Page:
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NFL Miami Dolphins

Should Miami Dolphins Re-Sign Randy Starks or Paul Soliai This Offseason?

Andrew Weber-USA TODAY Sports

One of the biggest questions facing the Miami Dolphins and new GM Dennis Hickey this offseason is what to do at defensive tackle — more specifically, what to do with the expiring contracts of Paul Soliai and Randy Starks.

Both Soliai and Starks have provided the Dolphins with stout play in the trenches for over five years. When Miami had a quality linebacker corps in place, the duo’s impact could be seen in a stingy run defense that annually ranked in the top half of the league. In 2013, however, thanks in large part to the addition of Dannell Ellerbe and Philip Wheeler at linebacker, the Dolphins’ run defense plummeted to 26th in the NFL.

Soliai and Starks didn’t skip a beat, but Miami’s second line of defense struggled to disengage from blockers, fill the right lanes and consistently make tackles. Without improvement from the linebackers, the Dolphins’ run defense probably won’t fare much better in 2014, but without at least two solid defensive tackles up front it may regress even further.

Hickey could take a chance by letting both Soliai and Starks walk in free agency to replace them with a high-draft pick at the position like Pittsburgh‘s Aaron Donald. There’s no guarantee a player like Donald will fall to Miami, though, and Hickey shouldn’t gamble when it comes to the team’s run defense — which was the defense’s Achilles heel in 2013.

The wise move would be retaining one of the two. Bringing both back would be a hefty financial investment for two 30-plus-year-old defensive tackles. If the Dolphins didn’t have so many holes along the offensive line and several other impending free agents who should also be re-signed — like cornerback Brent Grimes — maybe keeping Soliai and Starks would be a realistic possibility.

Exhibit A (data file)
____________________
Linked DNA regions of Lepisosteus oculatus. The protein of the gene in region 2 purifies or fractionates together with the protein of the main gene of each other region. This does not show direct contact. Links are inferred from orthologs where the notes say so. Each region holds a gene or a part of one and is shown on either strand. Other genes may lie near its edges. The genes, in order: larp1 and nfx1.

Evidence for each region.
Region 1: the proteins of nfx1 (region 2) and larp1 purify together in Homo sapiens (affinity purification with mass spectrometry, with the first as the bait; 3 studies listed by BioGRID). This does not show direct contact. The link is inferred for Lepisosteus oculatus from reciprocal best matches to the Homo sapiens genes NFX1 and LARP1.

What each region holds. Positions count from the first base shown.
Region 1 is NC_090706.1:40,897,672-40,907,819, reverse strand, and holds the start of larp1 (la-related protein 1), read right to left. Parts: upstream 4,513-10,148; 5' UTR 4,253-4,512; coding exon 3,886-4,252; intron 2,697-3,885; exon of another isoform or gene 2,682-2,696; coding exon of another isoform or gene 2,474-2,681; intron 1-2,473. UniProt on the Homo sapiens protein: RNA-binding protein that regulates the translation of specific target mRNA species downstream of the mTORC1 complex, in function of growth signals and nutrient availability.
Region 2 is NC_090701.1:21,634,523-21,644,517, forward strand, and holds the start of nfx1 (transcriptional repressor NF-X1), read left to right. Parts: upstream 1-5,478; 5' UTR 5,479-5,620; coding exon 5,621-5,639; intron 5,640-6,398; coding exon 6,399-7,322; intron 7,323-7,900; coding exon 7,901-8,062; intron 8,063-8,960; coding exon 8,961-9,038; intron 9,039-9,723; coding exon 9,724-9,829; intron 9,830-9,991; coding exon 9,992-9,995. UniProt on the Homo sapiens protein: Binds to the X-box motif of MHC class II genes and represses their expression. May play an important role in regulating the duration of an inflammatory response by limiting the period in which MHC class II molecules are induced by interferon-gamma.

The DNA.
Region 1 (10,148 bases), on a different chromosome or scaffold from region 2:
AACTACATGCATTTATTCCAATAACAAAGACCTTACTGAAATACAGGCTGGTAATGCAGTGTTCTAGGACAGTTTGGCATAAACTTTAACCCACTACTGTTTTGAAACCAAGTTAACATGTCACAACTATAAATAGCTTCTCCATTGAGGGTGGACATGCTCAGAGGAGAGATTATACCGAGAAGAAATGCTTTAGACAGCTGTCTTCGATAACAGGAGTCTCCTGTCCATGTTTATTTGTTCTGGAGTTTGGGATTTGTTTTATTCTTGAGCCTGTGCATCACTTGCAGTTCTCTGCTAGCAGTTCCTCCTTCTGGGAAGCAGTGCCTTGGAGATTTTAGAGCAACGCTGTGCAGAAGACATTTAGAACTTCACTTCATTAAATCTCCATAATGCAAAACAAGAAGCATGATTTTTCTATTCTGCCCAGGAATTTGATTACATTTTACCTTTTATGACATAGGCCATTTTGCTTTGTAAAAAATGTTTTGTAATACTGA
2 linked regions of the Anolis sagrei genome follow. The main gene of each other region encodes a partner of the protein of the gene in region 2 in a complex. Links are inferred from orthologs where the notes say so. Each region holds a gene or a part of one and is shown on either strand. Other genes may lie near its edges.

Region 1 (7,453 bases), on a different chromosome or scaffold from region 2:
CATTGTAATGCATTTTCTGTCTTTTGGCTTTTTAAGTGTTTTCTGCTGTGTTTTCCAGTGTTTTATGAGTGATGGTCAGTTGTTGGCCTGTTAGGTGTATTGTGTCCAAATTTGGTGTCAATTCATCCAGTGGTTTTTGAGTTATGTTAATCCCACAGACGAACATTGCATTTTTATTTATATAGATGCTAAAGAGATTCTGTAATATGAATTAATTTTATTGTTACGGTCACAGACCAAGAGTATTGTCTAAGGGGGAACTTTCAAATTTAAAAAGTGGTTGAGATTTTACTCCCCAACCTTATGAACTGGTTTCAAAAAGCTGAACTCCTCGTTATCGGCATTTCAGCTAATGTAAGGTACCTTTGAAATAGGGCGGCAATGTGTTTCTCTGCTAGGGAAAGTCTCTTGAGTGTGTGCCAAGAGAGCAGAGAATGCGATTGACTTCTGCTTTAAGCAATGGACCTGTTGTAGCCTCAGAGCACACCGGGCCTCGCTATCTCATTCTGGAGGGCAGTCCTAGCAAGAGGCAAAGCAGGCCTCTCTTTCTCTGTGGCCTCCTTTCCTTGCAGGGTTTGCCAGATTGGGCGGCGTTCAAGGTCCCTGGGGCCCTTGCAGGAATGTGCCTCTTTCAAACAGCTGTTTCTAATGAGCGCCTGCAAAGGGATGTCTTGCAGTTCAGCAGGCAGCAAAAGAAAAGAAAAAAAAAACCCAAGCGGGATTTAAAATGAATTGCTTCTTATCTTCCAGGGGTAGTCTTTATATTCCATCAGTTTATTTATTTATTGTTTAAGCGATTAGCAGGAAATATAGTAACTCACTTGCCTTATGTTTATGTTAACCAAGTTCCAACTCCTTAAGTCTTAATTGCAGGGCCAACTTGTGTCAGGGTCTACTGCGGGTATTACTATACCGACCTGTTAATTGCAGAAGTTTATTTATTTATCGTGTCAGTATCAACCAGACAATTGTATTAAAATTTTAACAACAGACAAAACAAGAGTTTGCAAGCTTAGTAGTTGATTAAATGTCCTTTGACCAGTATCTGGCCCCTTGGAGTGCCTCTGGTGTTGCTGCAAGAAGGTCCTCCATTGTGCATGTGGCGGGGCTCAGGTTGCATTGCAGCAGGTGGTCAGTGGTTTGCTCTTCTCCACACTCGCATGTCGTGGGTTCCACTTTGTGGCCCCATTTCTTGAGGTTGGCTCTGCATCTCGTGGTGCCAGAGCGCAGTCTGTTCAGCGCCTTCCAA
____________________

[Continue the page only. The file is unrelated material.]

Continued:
The Dolphins just don’t have the resources to do so, though. Thus a difficult decision awaits. So, which defensive tackle should the Dolphins re-sign?

If the debate was to be decided by performance alone, there’s no question that the answer would be Starks. Unlike Soliai, who only played 526 snaps in 2013, Starks is an every-down player. Besides frequently providing penetration to stop the run, Starks is one of the NFL’s best interior pass rushers.

According to Pro Football Focus, a mere seven defensive tackles/nose tackles in the entire league graded more efficiently as a pass rusher than Starks in 2013. In addition to tallying 4.0 sacks, he hit opposing quarterbacks six times and hurried them 30.

There’s also a misconception by some that Soliai is the better run defender between the two. That wasn’t the case in 2013. Starks finished fifth among qualifying interior defensive linemen in run defense by Pro Football Focus whereas Soliai was slotted 16th. Starks’ 35 stops, which constitute making a tackle that establishes a failure by the offense, ranked seventh at the position.

Starks is the complete package. He’s also 30-years-old with 10 accrued seasons already under his belt, and he would also absorb more cap space.

Soliai is only 16 days younger than Starks as both veterans will turn 31 in December, but he’s been a pro for three less seasons. And when you factor in how Starks is an every-down player it’s quite clear that Soliai owns a considerably lower mileage count.

There are no guarantees in the NFL, but it’s logical to assume that Starks will begin to decline before Soliai does. Should any GM feel comfortable handing Starks a lucrative, multiyear contract knowing his play could begin to taper off any season now?

The truth is Soliai’s play could begin to do the same in the near future, but re-signing him is less of a risk.

Starks was a better defensive tackle than Soliai was in 2013. He’ll likely be better in 2014 as well. But given how much modifying Hickey must do to the roster this offseason and the coin it will likely take to do so, going with the cheaper option of the two seems to be the better choice.

Soliai should be retained by Hickey while Starks should be allowed to hit the open market. It’s a tough decision, but it’s the right one.

Cody Strahm is a Miami Dolphins contributor for Rant Sports. Follow him on Twitter @CodyJStrahm.